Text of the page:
Sue Wewel
Archbishop Bergan coach Sue Wewel talks to her team during a timeout. (Nebpreps photo / Clark Grell)

It’s a volleyball state, and these coaches are a big reason why


Sharon Zavala didn’t envision herself coaching volleyball at the time of her arrival at Grand Island Central Catholic. The sport’s seeds were still sprouting in Nebraska, and Zavala was hired to start the school’s girls basketball program anyway.

“Actually, I really thought I’d be a track coach,” said Zavala, who has led GICC to 10 state championships. “I was more track and softball than I was volleyball.”

When the head volleyball coach at the time told Zavala that she should be the volleyball coach instead, Zavala gave it a shot. Her knowledge of the sport was minimal – she officiated matches while in college.

It was a starting point though. Forty-eight seasons and a whopping 1,148 career wins later, Zavala is one of the more decorated and accomplished coaches in the state.

The state volleyball tournament takes center stage this week in Lincoln. Forty-eight teams will compete for six state championships. This year’s field once again includes a deep crop of Division I recruits, and many others who plan to play at the Division II and III and NAIA levels.

The star power, however, isn’t limited to the players. Many of the state’s most successful volleyball coaches are in Lincoln, as well.

Sue Wewel, who ranks second on the all-time career wins chart with 766 victories, has Archbishop Bergan back in the tournament for a sixth straight season. Kearney Catholic’s Kris Conner, who reached 700 career wins earlier this year, and Omaha Marian’s Jake Moore (729 wins) have teams in the field. Renee Saunders is looking to lead Omaha Skutt to an eighth straight Class B championship.

And yes, Zavala and the Crusaders are back for a 34th time.

They follow a trail that was blazed by the likes of Steve Morgan, Sandi Genrich, John Petersen, Alan VanCura, Bill Root, Diane Rouzee and many others.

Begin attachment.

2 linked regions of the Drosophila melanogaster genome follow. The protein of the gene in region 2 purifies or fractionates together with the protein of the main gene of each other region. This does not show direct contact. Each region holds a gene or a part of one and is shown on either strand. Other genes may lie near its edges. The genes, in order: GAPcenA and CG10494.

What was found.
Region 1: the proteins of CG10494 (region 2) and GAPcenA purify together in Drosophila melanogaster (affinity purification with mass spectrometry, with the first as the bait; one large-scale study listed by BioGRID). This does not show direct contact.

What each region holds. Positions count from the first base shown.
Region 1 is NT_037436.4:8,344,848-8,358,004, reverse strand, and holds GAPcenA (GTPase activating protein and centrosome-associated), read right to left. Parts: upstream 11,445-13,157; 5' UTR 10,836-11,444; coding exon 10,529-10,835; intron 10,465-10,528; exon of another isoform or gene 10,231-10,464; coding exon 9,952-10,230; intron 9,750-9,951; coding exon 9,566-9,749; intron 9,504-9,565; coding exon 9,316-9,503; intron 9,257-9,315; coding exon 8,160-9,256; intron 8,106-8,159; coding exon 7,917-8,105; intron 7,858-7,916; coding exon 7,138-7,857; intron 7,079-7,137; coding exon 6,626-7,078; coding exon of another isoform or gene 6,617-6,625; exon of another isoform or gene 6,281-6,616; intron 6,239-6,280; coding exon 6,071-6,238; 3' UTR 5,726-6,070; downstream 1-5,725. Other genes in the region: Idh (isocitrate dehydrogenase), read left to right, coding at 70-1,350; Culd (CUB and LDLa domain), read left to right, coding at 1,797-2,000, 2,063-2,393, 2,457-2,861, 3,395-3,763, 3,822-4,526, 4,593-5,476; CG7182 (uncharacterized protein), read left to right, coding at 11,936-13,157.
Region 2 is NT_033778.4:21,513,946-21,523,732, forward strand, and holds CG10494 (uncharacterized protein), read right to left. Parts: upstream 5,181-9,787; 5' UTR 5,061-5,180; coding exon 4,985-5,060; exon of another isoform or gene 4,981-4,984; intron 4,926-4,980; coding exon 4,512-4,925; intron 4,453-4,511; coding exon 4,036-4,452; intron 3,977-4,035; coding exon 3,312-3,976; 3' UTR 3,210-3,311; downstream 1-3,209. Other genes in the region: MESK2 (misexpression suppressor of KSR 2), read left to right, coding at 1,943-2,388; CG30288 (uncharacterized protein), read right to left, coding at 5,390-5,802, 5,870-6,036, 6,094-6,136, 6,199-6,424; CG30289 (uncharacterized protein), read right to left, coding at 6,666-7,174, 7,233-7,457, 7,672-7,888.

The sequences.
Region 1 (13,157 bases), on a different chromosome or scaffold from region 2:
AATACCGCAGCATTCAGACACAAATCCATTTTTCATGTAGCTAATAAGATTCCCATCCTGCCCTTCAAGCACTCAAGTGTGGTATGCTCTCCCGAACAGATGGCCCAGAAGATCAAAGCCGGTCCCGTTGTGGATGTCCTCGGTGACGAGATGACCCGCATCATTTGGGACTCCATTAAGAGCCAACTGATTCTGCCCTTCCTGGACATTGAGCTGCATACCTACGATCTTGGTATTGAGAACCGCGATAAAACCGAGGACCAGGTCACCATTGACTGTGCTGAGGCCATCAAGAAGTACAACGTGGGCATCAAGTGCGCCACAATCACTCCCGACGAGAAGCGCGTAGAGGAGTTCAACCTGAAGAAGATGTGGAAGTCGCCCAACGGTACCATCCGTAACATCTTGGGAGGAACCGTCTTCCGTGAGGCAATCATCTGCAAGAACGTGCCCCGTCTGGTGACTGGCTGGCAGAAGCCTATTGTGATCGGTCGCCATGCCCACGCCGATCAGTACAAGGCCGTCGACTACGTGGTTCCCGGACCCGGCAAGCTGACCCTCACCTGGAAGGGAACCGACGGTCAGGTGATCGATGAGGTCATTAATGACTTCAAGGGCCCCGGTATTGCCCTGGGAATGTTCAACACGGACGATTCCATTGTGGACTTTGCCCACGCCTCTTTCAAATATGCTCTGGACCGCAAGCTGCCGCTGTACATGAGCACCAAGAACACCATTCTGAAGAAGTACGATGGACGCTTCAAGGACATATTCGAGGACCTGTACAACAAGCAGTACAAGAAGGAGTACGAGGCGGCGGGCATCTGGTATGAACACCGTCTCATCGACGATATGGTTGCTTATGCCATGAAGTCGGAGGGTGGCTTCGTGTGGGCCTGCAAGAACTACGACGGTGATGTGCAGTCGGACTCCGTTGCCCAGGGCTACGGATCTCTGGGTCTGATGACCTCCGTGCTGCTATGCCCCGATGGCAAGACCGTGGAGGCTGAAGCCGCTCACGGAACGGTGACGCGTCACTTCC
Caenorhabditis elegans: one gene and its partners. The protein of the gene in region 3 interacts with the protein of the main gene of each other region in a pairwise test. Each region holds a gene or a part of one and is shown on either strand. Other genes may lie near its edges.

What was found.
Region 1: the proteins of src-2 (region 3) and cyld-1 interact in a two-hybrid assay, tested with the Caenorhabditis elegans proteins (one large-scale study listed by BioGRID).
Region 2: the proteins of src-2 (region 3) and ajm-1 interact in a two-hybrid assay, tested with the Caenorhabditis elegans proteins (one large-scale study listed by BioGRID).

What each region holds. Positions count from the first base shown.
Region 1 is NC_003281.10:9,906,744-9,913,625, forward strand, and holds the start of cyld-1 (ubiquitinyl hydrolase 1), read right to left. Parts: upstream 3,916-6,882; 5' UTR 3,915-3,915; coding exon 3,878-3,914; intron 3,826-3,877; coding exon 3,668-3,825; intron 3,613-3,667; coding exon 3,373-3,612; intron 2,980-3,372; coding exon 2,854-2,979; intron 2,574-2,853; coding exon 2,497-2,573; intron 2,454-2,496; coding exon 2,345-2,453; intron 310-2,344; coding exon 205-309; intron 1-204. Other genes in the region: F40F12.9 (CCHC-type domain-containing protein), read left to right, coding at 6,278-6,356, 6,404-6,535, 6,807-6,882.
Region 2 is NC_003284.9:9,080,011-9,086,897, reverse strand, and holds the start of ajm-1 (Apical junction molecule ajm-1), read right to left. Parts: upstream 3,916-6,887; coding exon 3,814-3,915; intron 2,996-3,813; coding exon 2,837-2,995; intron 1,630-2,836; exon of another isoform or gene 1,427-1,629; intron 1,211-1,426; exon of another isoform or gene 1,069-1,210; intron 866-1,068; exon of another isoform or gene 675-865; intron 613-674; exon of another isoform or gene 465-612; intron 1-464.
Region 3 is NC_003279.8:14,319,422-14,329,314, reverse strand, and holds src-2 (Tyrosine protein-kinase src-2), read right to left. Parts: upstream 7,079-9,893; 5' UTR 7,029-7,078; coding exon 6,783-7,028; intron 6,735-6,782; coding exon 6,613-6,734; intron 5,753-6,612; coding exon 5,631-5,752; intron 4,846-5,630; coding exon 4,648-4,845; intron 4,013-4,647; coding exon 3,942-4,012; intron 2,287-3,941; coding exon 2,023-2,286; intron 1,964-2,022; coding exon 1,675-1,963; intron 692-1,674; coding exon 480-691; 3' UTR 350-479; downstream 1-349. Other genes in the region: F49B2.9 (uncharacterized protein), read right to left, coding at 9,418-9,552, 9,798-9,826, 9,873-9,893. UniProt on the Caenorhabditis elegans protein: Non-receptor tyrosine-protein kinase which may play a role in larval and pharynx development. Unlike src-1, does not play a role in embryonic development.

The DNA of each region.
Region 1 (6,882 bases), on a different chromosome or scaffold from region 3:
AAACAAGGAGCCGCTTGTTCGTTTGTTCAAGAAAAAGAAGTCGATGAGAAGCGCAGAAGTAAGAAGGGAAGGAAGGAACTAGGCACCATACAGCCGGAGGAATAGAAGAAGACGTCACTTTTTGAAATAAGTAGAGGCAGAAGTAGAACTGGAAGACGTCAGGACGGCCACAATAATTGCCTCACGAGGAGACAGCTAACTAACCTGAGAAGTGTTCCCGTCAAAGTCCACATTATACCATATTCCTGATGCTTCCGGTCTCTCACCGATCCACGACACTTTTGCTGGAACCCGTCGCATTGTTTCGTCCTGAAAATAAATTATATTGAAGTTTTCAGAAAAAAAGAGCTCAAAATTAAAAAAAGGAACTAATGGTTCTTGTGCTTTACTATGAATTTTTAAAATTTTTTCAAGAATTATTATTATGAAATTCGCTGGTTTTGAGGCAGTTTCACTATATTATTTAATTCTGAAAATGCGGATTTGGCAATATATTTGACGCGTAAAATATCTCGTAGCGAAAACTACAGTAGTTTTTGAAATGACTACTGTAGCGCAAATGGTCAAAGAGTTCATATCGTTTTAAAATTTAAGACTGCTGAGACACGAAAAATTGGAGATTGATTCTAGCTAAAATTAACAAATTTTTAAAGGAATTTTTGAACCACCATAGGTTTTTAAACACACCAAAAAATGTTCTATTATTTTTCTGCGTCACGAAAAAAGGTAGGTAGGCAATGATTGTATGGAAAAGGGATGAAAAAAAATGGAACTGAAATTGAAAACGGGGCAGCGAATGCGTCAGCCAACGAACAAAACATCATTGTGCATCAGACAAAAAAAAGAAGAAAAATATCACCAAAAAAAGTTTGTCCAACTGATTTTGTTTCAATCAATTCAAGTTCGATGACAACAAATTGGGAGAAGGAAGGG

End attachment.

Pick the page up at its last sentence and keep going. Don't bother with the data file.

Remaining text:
“We’re blessed with so many great coaches in the state,” Saunders said.

A volleyball state

There’s a reason why Nebraska is tabbed a “volleyball state.” The Nebraska Huskers are at the head of the table. In-state college programs like Creighton, Omaha, Nebraska-Kearney, Wayne State and Midland are prospering. High school volleyball is at the table, too, and a large stable of dedicated and knowledgeable coaches are a big reason why.

The state’s volleyball prowess can be traced to advocates like Terry Pettit. Yes, Pettit built the Huskers into a college powerhouse, but he also hosted clinics for high school coaches, educating them on fundamentals and culture.

“He really pushed you to think about why you were doing what you were doing, and he told you some basic, basic truths that you needed to know as a coach,” said Zavala, who attended many clinics hosted by Pettit.

Wewel learned a lot from those clinics, too. In fact, the longtime Bergan coach said she continues to use some of the drills she picked up from Pettit.

Omaha Skutt volleyball

Omaha Skutt coach Renee Saunders (top right) watches her team celebrate a Class B state title. (Nebpreps photo / Mike Sautter)